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Velodrome puts Rock Hill on cycling map

Published April 16, 2012

Editor's note:The following article appears in the April 1 issue of Bicycle Retailer & Industry News

By Toby Hill

ROCK HILL, SC (BRAIN) Monday April 16 2012 8:17 AM MT—Moab. Boulder. Whistler. … Rock Hill?

While it might not be on the level of those revered bike meccas, this South Carolina town of 65,000 certainly has committed to putting itself on the map as a cycling destination.

Rock Hill last month opened the new Giordana Velodrome, a 250-meter, state-of-the-art outdoor concrete track that’s part of a larger cycling center the city is building in partnership with a Cincinnati-based land developer. The center, which will also include mountain bike trails, a cyclocross course, road course and Olympic-level BMX supercross track, stems from Rock Hill’s mission of fostering sports tourism in the city.

The recipe is simple: Rock Hill builds top-flight venues to draw top-flight events—and the tourism dollars that follow.

For 25 years, regional and national baseball and softball tournaments have played out on the world-class diamonds of Rock Hill’s 68-acre Cherry Park. In 2005 the city opened the Rock Hill Tennis Center, site of U.S. Tennis Association pro events. And the Manchester Meadows soccer complex, opened in 2006, will host this year’s National Youth Soccer Championship.

The Giordana Velodrome's features include permanent seating for 800, television-quality lighting, 42.5-degree banked turns and a 31,000-square-foot infield, accessed by tunnel.

“Rock Hill has incorporated sports tourism into the city’s strategic plan under the initiative of long- and short-term economic development. That’s what led to this interest in cycling,” said Ed Thompson, director of Rock Hill’s Department of Parks, Recreation and Tourism.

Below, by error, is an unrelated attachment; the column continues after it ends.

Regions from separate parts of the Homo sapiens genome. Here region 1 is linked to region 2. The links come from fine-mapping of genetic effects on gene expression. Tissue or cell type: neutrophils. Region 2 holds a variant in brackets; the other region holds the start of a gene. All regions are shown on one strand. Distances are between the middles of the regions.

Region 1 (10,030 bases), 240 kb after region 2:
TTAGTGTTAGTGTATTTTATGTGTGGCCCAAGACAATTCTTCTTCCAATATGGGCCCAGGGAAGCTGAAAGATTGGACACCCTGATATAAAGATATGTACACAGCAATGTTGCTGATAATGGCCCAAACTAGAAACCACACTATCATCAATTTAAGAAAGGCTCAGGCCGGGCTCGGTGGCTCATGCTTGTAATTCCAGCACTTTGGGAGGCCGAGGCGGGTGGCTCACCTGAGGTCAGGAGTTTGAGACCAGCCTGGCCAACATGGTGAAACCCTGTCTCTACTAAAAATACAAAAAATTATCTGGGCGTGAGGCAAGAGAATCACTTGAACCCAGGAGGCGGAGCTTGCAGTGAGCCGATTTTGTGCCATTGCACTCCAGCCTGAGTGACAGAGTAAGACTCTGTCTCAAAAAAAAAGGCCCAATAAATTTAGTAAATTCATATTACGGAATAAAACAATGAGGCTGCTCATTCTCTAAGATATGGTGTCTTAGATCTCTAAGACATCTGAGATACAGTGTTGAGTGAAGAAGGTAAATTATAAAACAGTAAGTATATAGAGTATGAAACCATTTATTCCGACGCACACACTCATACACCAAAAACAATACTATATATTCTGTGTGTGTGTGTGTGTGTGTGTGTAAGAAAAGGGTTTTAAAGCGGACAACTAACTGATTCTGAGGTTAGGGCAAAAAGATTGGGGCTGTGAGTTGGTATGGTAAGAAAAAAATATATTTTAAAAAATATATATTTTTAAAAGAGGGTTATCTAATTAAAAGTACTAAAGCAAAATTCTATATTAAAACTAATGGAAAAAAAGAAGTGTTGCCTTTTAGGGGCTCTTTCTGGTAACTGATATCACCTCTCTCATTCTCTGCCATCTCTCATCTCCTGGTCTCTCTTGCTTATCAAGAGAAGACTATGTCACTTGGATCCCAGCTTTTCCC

The cycling center is part of Riverwalk, a 1,000-acre mixed-use development on the site of a former textile factory. Riverwalk already had a two-mile recreational bike path overlooking the Catawba River, but the just-completed velodrome represents Rock Hill’s biggest commitment to cycling thus far.

The $4 million venue was built in a public-private partnership between the city and Riverwalk developer The Assured Group and was designed by Ralph Schuermann, the third generation of Germany’s Schuermann track-building dynasty.

It has a sunken design, with the 31,000-square-foot infield accessed via a tunnel, and features 42.5-degree banked turns, permanent seating for 800 spectators (plus space for temporary seating) and lighting powerful enough for national television broadcasts. Overlooking the velodrome, a two-story, 3,000-square-foot building contains staff offices, changing rooms and a meeting area with a view of the track for hosting corporate events.

Giordana owner Gita Sporting Goods, with offices in nearby Charlotte, North Carolina, paid for the naming rights to the venue and has signed a 10-year commitment to support the Giordana Velodrome. The company is also supplying clothing for velodrome staff and a fleet of track bikes from Pinarello, which Gita distributes in the U.S.